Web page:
HDMI Vs. DVI Vs. VGA
Widescreen television sets and computer monitors all need video input signals to make them operate. Various digital and analog formats produce those signals with various results, and travel over different cable systems. Higher-quality formats keep information for the three primary video colors on separate signals. Formats that keep red, blue and green video signals separate include VGA, component video, DVI and HDMI.
Video graphics array was developed in 1987 by IBM to present better video on computer screens. By keeping color information separate on three analog signals, VGA succeeded in producing higher quality video, primarily for graphics applications. Although VGA technology remains in use for analog screen presentations, digital formats are increasingly being used for larger screens. VGA travels on a cable with 15-pin connectors and does not include audio. With VGA, you need separate cables for sound. Component video is similar to VGA for home entertainment systems, but travels on three coaxial cables.
Digital video interface was developed in 1999 to send the video signals from computers to their screens in a digital form, much the same way computers deliver packets of information from one to another. By converting the color information into digital pulses, the signals create clearer screen presentations. DVI travels over a single cable with various types of multi-pin connectors, some with additional pins for information applicable to specific systems. DVI does not carry any audio signals, and although primarily used for computer screens, the technology evolved into HDMI for video signals for home entertainment systems.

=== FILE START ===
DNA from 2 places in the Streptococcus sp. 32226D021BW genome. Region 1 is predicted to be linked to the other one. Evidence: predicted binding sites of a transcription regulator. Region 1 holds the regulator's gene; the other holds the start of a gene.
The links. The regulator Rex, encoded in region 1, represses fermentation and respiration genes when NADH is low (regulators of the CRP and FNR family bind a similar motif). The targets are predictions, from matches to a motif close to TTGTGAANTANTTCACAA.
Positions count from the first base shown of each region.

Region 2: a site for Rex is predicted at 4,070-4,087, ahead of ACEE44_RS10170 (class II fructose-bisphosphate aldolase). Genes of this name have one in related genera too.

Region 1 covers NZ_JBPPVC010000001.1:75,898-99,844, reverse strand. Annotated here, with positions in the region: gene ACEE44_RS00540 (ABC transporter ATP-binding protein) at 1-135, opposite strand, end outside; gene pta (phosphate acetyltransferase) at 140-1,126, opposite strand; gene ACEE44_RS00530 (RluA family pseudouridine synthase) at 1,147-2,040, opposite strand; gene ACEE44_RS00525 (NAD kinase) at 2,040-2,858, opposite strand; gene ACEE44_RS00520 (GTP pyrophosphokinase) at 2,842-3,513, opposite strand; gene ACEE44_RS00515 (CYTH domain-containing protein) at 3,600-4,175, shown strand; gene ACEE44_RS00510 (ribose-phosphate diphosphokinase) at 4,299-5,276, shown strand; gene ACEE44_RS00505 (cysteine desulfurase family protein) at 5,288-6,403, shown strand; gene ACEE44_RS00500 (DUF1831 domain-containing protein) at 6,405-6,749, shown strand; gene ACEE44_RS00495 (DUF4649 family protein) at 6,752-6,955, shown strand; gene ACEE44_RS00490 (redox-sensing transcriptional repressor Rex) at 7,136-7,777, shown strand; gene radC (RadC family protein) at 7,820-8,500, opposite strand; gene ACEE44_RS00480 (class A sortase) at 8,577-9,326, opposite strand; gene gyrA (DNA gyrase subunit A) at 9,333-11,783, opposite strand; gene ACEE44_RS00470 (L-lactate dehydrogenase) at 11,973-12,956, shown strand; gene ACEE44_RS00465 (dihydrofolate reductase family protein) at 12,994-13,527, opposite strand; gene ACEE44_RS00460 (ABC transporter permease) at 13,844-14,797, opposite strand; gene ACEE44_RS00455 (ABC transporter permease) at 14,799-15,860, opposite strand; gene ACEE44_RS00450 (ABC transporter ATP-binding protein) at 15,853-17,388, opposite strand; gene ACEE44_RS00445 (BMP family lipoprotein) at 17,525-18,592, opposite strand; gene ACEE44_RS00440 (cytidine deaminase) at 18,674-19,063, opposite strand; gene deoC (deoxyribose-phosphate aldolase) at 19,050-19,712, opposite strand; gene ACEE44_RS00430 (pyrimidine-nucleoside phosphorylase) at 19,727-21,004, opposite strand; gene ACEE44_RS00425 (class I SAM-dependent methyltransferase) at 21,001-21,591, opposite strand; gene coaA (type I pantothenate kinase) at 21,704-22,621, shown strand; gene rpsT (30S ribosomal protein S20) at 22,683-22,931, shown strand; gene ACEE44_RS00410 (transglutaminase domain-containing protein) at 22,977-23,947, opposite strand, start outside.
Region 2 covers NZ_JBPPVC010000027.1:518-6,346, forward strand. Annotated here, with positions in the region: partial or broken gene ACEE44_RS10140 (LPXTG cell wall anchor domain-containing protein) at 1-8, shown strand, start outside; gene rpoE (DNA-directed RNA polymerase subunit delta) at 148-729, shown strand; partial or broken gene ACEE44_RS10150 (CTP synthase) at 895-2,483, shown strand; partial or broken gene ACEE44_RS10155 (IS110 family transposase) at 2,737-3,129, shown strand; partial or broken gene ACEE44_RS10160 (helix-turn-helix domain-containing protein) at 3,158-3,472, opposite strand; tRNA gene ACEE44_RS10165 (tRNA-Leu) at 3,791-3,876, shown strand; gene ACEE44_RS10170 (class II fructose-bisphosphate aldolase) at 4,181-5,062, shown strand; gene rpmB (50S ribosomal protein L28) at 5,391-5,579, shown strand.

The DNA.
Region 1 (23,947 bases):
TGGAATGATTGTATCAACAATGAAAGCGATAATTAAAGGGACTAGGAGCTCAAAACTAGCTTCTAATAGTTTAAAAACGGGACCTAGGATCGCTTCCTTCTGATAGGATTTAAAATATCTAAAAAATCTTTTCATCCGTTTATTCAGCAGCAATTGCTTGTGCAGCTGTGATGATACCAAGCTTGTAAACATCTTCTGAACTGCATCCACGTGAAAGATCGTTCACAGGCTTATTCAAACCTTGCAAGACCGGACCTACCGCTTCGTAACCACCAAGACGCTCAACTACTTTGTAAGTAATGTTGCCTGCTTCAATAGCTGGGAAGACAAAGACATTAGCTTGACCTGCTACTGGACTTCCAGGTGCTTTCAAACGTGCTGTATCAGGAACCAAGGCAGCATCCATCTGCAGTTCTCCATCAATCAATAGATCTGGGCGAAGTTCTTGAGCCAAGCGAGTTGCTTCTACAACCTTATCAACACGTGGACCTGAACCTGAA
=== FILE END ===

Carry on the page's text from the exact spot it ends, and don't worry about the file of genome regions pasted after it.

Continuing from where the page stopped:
High-definition multimedia interface was developed in 2002 and connects various home entertainment system video sources such as DVD players, satellite or cable receivers, digital video recorders, game consoles or computers to a video screen. The interface uses a single cable to carry digital video signals for HDTV screens of the highest quality along with up to eight channels of audio over a single cable with 21-pin connectors on the ends. With an HDMI connection, you don't need separate cables for audio. The video portion of HDMI technology is the same as DVI.
A video screen displays dots to create a picture. The more dots, the clearer the picture, but the more information needed. Digital signals provide more information for dots, but analog signals make a picture softer. Larger screens need more dots for closer viewing, but from a distance this becomes moot. So the quality question revolves around technology, application and personal preference. VGA, DVI and HDMI all provide high-quality pictures. Digital presentations may be better for graphics displays for design, but analog presentations may be better for certain artistic effects. For movies, take your pick.